Confession: yesterday was my first visit to the dentist since I was a child.
Most of my 20-something readers, particularly those who live in New York as well, will understand how this came about. Low pay, high student loans, and high costs of living collude to make you really prioritize where your limited funds go, and by the time you save enough to visit the sort of doctor you want to see, something goes wrong to rob you blind. Oh, and I don’t have dental insurance, so paying $100 just for the pleasure of another person’s company feels much more like a less fun version of prostitution.
Also, I killed my dentist when I was a kid, so there’s that. But that’s a story for another time.*
Anyway, I was having some pain on the right side of my mouth. Like any Brooklyn cliche, I assumed that my everything bagel had just lodged some sort of seed or topping back there. I brushed and flossed vigorously, doing my best to ignore the pain. That worked for a few days.
Wednesday was of course A Day. I forgot my cell phone at home, the trains were all messed up, and, naturally, I couldn’t chew with the right side of my mouth. After scrambling to find any sort of dentist who didn’t seem to charge a thousand dollars to yank out a tooth, I managed to book an appointment for Thursday online. The only problem: you have to enter a PIN number texted to your phone. Yes, even without making an appointment through my phone, I needed my phone. My friend Meghan kindly obliged to receive the text for me, and I was on my way.
Fast forward to Thursday. The pain had certainly gotten worse thanks to an ill-advised gum chewing test, so I was relieved when I entered the dental practice at 5 PM sharp. The soundtrack of Journey, Kelly Clarkson, and Pink did its best to make me grind my teeth, but I resisted the impulse. It was only when I was in the dentist’s chair that I began to really worry. Actually shaking levels of worry. I don’t know what really got to me other than the absolute lack of sharp tools out. I was prepared for nearly anything, but to be thwacked repeatedly by blunt objects inside my suffering mouth seemed too punishing to imagine.
Of course the dentist expressed dismay over my lack of dental visits, though I pointed out I have no insurance. After declaring an extra cusp on one of my molars “very cool,” she found the offending wisdom tooth. My first, even at the tender age of 26, had become abscessed.
“Your appointment’s only for fifteen minutes,” she reported. (Thanks, technology!) “I can hook you up with some antibiotics and painkillers and have you come back next week, or we can extract the tooth right now. We can do that in fifteen minutes easily.”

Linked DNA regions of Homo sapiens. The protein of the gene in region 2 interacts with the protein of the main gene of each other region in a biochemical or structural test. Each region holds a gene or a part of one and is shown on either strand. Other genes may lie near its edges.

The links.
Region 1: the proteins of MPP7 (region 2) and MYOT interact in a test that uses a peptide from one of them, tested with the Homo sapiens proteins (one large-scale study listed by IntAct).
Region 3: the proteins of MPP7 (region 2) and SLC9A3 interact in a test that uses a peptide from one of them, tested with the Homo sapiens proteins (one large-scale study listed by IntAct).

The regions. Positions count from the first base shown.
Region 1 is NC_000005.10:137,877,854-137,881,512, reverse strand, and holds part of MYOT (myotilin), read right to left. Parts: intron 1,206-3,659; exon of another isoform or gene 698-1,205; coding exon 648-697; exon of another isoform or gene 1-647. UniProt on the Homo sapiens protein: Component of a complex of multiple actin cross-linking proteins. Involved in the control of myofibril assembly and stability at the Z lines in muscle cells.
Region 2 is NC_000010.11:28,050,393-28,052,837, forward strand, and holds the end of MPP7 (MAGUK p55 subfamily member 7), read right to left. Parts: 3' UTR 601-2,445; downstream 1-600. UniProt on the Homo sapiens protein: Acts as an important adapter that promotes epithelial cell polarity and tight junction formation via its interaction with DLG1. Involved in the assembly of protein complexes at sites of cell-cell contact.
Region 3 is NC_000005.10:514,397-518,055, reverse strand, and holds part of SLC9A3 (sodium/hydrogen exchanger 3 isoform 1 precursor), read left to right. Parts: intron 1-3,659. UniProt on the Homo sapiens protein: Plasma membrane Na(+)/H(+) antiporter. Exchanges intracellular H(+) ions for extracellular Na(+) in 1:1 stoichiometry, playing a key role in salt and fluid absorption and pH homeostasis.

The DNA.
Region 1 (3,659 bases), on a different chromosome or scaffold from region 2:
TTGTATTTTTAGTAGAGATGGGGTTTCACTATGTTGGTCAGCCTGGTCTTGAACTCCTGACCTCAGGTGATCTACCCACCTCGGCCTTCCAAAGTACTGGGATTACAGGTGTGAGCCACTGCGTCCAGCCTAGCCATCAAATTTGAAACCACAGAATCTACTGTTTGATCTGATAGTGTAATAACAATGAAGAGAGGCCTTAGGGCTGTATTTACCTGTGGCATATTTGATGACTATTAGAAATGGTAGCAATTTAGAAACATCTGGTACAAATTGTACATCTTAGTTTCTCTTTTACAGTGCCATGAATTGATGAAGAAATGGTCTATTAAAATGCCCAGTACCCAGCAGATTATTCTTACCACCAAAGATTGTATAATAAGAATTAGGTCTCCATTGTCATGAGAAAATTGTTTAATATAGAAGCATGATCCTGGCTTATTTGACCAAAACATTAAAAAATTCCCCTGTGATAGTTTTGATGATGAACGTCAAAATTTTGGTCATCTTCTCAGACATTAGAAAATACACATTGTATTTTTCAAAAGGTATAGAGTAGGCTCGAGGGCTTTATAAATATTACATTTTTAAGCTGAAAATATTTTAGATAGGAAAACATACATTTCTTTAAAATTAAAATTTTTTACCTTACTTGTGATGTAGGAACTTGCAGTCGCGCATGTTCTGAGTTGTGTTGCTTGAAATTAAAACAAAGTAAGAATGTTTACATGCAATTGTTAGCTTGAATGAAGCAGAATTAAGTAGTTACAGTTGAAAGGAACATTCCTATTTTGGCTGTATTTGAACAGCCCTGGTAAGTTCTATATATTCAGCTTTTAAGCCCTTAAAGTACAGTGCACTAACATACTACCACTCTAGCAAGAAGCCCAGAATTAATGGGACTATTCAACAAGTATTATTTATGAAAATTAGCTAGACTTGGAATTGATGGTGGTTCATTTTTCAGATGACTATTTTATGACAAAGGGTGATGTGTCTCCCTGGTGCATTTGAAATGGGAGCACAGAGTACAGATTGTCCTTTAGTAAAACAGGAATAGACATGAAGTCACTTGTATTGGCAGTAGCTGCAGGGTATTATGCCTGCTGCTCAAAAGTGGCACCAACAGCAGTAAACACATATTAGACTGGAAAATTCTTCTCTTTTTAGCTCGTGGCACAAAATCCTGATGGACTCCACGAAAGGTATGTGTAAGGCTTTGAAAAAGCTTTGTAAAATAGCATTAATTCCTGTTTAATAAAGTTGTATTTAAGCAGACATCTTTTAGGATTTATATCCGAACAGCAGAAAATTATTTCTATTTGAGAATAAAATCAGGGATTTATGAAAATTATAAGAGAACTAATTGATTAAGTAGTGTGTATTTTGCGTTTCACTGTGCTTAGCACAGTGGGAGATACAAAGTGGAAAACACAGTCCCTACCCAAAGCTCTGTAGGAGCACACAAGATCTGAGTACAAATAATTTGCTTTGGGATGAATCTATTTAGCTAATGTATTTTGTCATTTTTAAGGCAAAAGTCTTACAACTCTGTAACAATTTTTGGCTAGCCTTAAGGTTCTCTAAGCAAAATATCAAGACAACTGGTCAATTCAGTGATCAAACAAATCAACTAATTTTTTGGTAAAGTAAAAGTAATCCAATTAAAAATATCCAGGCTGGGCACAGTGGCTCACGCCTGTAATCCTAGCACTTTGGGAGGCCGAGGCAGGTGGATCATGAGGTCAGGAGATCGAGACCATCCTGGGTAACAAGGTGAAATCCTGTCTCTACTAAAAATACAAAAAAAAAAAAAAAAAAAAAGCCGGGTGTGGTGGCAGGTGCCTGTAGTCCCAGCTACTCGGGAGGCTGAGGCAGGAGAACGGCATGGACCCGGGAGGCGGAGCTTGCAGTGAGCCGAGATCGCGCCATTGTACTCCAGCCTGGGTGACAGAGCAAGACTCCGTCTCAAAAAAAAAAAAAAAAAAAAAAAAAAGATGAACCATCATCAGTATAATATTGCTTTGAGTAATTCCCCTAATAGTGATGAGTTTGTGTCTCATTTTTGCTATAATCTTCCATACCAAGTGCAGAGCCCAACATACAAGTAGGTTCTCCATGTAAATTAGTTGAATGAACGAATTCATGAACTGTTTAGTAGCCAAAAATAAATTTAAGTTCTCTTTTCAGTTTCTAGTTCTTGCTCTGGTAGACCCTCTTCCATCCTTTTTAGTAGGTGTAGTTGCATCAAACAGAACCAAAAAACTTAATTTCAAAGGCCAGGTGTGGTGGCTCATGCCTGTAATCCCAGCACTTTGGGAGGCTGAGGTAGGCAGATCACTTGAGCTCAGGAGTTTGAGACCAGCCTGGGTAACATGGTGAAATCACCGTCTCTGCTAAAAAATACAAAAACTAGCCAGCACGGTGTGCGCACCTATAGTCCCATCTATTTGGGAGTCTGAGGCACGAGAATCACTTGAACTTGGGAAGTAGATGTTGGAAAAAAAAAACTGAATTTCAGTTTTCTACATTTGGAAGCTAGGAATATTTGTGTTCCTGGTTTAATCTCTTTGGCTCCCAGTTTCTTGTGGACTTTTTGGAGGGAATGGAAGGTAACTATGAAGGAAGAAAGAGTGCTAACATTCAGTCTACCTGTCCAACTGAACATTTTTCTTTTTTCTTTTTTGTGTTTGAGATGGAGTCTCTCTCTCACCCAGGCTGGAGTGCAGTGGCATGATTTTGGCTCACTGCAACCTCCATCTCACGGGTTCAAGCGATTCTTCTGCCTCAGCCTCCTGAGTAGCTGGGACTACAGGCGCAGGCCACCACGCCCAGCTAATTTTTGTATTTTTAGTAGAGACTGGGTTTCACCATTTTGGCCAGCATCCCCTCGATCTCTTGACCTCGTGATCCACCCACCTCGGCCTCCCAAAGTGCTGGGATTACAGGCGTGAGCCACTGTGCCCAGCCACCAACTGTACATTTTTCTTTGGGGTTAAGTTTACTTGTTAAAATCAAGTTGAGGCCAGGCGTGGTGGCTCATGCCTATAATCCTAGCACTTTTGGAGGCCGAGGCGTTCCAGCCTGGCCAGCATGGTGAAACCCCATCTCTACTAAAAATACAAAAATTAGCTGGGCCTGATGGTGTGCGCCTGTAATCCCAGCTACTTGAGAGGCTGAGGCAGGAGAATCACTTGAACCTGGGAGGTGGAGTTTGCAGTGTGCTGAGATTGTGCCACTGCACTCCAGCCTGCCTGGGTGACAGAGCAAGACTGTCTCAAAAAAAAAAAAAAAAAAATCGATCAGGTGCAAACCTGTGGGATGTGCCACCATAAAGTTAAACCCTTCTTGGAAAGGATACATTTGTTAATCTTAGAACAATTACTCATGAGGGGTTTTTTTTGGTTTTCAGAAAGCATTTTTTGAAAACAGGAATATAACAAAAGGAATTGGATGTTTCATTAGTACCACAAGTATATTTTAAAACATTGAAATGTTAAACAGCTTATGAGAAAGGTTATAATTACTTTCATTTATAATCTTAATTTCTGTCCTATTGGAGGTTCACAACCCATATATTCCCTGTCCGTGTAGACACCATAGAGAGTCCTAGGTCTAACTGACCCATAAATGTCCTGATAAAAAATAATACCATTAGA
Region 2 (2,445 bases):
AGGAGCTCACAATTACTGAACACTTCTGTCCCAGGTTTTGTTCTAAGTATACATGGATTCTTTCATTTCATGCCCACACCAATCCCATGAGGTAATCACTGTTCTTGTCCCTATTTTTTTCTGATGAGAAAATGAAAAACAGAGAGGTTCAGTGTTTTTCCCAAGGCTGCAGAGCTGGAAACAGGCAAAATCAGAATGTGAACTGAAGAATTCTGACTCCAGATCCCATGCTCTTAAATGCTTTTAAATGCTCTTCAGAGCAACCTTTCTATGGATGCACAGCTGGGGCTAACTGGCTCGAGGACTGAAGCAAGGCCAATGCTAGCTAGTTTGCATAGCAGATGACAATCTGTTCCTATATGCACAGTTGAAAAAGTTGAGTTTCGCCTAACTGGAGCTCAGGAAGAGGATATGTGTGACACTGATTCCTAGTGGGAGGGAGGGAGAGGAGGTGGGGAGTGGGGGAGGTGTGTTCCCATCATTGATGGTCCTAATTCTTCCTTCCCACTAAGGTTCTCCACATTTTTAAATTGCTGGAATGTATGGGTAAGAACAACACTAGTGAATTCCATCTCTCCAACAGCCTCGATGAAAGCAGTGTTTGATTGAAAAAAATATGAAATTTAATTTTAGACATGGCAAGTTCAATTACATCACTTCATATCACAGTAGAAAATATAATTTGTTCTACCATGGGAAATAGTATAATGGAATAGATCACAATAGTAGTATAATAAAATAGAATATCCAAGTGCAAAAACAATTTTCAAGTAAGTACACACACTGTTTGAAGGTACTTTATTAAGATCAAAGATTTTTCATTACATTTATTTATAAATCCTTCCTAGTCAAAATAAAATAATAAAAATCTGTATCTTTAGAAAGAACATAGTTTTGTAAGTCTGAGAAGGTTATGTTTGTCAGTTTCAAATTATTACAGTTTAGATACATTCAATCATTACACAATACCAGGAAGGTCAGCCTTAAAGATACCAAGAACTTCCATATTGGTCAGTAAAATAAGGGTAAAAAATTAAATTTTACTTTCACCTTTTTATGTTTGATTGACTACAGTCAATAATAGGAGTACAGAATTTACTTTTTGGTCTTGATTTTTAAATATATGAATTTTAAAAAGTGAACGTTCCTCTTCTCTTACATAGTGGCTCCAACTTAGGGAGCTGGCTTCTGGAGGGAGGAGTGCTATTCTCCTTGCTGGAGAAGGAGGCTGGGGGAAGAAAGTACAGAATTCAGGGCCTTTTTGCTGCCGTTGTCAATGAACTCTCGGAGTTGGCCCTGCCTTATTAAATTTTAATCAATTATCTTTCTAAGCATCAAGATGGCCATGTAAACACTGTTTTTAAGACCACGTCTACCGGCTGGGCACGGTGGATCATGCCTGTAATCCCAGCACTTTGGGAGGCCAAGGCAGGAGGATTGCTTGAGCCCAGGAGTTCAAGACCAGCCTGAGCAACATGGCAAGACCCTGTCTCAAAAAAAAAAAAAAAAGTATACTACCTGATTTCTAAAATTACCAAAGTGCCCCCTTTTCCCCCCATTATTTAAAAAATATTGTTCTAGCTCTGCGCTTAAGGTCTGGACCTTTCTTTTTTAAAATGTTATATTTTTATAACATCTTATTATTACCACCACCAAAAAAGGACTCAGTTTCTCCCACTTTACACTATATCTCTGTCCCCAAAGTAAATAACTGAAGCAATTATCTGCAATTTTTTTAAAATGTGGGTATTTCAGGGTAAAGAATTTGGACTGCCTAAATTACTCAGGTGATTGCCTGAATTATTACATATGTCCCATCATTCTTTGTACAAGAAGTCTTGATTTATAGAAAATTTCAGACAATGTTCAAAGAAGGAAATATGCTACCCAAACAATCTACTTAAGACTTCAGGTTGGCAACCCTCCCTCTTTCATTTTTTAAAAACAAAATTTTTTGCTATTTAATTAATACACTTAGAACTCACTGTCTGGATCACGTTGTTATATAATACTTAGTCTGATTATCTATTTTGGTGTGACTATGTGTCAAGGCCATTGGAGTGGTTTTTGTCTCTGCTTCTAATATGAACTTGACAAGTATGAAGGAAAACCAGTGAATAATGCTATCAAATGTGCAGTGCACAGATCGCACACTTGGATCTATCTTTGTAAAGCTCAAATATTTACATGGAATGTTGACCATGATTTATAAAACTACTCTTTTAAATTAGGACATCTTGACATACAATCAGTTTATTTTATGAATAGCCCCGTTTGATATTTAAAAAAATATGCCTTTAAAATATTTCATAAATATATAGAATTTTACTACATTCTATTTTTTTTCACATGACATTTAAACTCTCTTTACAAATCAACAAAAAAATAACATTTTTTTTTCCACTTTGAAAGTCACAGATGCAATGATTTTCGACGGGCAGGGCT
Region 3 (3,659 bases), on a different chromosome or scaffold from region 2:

I considered my options. After days of favoring the left side of my face, a little narcotic bliss was tempting. But if your tooth is dying, it’s dying, and there’s no point in adding hundreds of dollars to an already outrageous bill just for a week of putting off the inevitable. “Let’s take it out,” I said.
My dentist seemed surprised, but she was quick with three needles to numb the area. I haven’t experienced all that much pain in my life I suppose, but the worst may just be the sensation of needles slipping into my gums and then pumping in the liquid. I felt like giant bubbles were swelling up inside my mouth. “You’re very brave,” the dentist said. Very stupid, I felt. A single tear fell along my cheek like that fabled Native American in the commercial where he observes litter upon his precious land.
My tooth had grown in fully, so it was a matter of prying it out. You would think there would be some delicate way of doing this. No. Instead the dentist pushes, pulls, wiggles, wedges, and finally yanks it out. Fortunately mine went out in one piece, so that was it. Fifteen minutes and $328 of my hard-earned money. For the record, the $8 part came from an extra fee to use my debit card. Because obviously I should carry hundreds in cash at all times.
I don’t know if I am “brave” after all or just particularly lucky, but I haven’t needed prescription-level painkillers (that the dentist didn’t give me anyway) and feel decent other than the disgust I have from the coppery taste of blood lingering in my mouth. The dentist wants me to come back to deal with those cavities I’ve been ignoring forever, but we’ll have to see what the wallet says about all that…